As far as I know this isn’t Friston’s view, but if his idea is sound, then surely some machines are already conscious because inference is one of the things they do. From complex inputs they infer the best output. It may be a remote, alien and robotic consciousness and it may not be intelligent as we understand it, but it can be adaptive with the ability to infer and learn enough to improve the next inference. Not all of us can do that consistently.

Many, most or almost all people may dismiss Friston’s idea either because they don’t like it anyway or because it can be adapted towards such a tricky conclusion. One obvious reason to dismiss the idea is that machines merely follow algorithms and following an algorithm is not the same as being conscious. It’s a good argument and deeply convincing because we do feel as if we humans are fundamentally different from machines. We feel as if we could do this or we could do that in ways which are not mechanical.

How about the political convictions of Jeremy Corbyn and his followers? In an interesting sense they follow political algorithms and that may be part of the chap’s appeal. His concept of government is essentially a socialist algorithm and his response to any political input is restricted to whatever the algorithm allows. Even the way he assimilates input is dictated by the algorithm.

Following a similar line of thought, it could be said that Theresa May’s problems are caused by her following no obvious algorithm. One could even claim that this is the problem with politics, it places too much weight on algorithms and too little on pragmatic flexibility.

None of this need be taken too seriously, but there are at least two reasons why we might play around with the idea of machine consciousness however dubious it feels.

Firstly the obvious one – forewarned is forearmed. Many of us must regard artificial intelligence with at least some degree of trepidation, possibly mixed with scorn, scepticism or a hard-nosed tendency to dismiss it all as hype. It may be more than hype though. If so then it may be as well to adjust now and not have the adjustment forced upon us in the near future.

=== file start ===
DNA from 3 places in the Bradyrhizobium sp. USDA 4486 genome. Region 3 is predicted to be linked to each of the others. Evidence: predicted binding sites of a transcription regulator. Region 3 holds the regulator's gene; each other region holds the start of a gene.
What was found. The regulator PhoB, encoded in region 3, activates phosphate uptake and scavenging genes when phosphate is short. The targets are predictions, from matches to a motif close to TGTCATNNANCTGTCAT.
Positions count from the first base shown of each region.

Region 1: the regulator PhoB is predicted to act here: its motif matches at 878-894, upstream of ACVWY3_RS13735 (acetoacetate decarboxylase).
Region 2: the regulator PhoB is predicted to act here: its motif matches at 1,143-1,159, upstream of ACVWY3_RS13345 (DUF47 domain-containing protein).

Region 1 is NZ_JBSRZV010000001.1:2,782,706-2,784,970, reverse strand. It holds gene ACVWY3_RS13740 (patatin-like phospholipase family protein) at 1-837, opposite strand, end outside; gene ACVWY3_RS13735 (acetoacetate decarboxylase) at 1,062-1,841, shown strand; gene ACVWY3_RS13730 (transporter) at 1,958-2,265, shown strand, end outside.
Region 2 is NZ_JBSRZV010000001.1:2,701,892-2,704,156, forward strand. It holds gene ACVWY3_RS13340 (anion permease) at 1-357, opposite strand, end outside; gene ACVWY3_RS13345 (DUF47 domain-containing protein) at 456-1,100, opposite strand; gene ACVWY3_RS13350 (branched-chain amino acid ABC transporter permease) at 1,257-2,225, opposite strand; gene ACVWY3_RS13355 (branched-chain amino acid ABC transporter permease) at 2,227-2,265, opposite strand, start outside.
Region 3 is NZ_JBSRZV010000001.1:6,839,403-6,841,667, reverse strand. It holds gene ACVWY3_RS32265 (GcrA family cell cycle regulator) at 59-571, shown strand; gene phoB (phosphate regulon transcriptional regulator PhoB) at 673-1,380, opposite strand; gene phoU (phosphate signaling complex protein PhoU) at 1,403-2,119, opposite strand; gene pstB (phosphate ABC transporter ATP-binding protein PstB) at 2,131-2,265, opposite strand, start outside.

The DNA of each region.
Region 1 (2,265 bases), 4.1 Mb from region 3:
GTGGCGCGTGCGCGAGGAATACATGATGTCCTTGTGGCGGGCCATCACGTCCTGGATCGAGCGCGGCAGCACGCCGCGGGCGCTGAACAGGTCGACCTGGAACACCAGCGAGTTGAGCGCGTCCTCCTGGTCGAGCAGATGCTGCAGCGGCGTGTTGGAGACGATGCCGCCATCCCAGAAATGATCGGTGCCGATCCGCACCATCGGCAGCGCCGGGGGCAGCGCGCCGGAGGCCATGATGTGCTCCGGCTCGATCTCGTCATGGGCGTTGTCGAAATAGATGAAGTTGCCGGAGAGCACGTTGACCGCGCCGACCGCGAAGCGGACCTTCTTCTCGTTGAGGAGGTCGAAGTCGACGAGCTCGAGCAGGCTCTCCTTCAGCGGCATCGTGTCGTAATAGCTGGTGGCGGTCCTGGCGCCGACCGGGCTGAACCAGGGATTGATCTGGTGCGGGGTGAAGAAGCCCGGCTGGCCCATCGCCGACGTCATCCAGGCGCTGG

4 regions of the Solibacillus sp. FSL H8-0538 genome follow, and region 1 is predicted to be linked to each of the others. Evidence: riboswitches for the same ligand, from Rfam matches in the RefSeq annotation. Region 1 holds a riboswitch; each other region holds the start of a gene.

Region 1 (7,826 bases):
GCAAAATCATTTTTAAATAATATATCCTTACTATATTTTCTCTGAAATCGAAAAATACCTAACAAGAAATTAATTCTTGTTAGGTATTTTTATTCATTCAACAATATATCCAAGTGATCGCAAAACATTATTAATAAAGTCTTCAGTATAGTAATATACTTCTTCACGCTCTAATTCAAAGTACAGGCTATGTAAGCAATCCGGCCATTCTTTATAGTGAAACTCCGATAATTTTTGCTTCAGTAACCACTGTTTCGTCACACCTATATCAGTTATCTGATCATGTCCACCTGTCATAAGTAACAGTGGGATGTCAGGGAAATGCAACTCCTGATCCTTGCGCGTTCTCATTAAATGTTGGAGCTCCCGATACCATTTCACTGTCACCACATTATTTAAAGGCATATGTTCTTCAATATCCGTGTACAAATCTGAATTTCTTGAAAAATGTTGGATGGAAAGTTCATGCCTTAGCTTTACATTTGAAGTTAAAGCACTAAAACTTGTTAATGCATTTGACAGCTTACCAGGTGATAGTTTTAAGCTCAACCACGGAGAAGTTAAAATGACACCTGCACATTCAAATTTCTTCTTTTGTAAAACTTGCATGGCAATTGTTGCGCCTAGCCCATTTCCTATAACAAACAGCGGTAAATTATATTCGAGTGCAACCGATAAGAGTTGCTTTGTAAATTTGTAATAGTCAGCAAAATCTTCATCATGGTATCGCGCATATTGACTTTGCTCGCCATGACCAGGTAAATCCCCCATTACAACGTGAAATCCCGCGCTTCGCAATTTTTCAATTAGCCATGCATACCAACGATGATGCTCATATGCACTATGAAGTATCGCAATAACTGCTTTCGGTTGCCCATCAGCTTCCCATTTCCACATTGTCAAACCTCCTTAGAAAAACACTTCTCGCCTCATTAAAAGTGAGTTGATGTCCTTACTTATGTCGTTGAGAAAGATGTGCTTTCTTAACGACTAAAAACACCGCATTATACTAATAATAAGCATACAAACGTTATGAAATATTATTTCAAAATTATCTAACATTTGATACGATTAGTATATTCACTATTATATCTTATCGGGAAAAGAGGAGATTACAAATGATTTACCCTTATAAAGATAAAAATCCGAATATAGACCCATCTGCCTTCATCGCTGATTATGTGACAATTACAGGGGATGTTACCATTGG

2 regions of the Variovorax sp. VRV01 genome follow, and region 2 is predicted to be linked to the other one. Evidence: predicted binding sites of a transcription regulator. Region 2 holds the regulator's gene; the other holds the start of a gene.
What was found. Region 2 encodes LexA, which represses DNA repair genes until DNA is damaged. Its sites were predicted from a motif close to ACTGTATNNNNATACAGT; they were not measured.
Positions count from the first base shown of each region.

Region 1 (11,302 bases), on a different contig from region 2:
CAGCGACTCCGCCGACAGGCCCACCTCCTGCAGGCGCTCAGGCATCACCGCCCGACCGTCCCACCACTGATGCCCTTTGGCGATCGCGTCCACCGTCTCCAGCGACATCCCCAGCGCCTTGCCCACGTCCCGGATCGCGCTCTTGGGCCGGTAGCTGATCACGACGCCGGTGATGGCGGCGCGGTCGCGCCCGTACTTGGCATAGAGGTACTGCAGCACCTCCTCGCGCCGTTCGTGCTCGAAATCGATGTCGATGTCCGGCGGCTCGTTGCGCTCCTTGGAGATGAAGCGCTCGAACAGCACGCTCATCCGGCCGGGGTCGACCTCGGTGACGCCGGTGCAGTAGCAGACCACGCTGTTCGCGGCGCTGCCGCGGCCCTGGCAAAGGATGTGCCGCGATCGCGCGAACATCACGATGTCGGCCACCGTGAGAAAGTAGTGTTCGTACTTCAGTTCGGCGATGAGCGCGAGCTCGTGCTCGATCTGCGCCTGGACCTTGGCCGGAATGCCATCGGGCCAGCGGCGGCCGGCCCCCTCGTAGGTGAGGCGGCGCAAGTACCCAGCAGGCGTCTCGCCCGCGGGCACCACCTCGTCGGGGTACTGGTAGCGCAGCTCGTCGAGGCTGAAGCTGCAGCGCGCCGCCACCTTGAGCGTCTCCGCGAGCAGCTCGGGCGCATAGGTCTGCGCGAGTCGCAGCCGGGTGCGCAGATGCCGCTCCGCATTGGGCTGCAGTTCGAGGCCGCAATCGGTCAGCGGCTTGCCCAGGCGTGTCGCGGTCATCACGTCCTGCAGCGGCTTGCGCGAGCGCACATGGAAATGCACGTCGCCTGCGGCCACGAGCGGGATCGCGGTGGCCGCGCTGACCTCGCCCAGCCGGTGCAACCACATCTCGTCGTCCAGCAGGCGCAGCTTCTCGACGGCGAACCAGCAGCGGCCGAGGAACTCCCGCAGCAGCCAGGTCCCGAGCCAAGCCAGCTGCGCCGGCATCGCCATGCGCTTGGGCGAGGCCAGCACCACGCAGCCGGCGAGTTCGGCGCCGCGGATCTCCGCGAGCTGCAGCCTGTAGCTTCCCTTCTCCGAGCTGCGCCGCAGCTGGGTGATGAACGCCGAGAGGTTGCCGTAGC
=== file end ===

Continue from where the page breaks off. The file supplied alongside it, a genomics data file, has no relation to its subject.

For example, if self-driving vehicles ever take to public roads, and it is not certain that they will, but if they do then one might say that these vehicles are able to drive themselves because they are conscious. They constantly infer the current state of the road from a range of sensory inputs and act on that inference - geared to minimise surprise. Not only that but they do it within an unpredictable environment – just as we do.

Admit this and the possibility of machine consciousness makes some kind of sense, if only as a means to assess any threats it may pose. There is an important sense in which self-driving vehicles are more aware than human drivers, a sense in which they are more conscious of their environment, a sense in which they are much more conscious of their environment.

Secondly a linked problem – the wider issues of automation and employment. As we all know automation kills off old ways of working and consigns old forms of employment to history. This should not be a problem if new jobs appear, jobs we probably haven’t thought of yet. Or so we are often told.

However, automation via conscious machines may be different and for that reason the new jobs may not appear or they may be inaccessible to many people. A key problem could be the rate of progress. In time, and that time may be now, conscious machines may acquire new areas of expertise more quickly, cheaply and comprehensively than their human competitors. Million may find themselves out-competed by conscious machines.

I mean – look around you. How unlikely is it?

Tuesday, 10 October 2017

Darwin Awards - a near miss

From The Local we hear about a game attempt at the Darwin Awards.

A Danish man was injured over the weekend after he was shot in the stomach by a friend.

The 30-year-old had asked his friend to shoot him in the stomach with an air rifle "to see how it felt", according to reports in the Swedish media.

But the prank went so badly wrong that the friends had to call an ambulance, and the victim was taken to hospital where he needed surgery.

"He survived, but it could have been worse," Helena Renberg, a local police spokesperson, told Sveriges Radio. "He was in a bad way, but was operated upon."

She said that the victim did not want to press charges, so the police would not be taking the matter any further.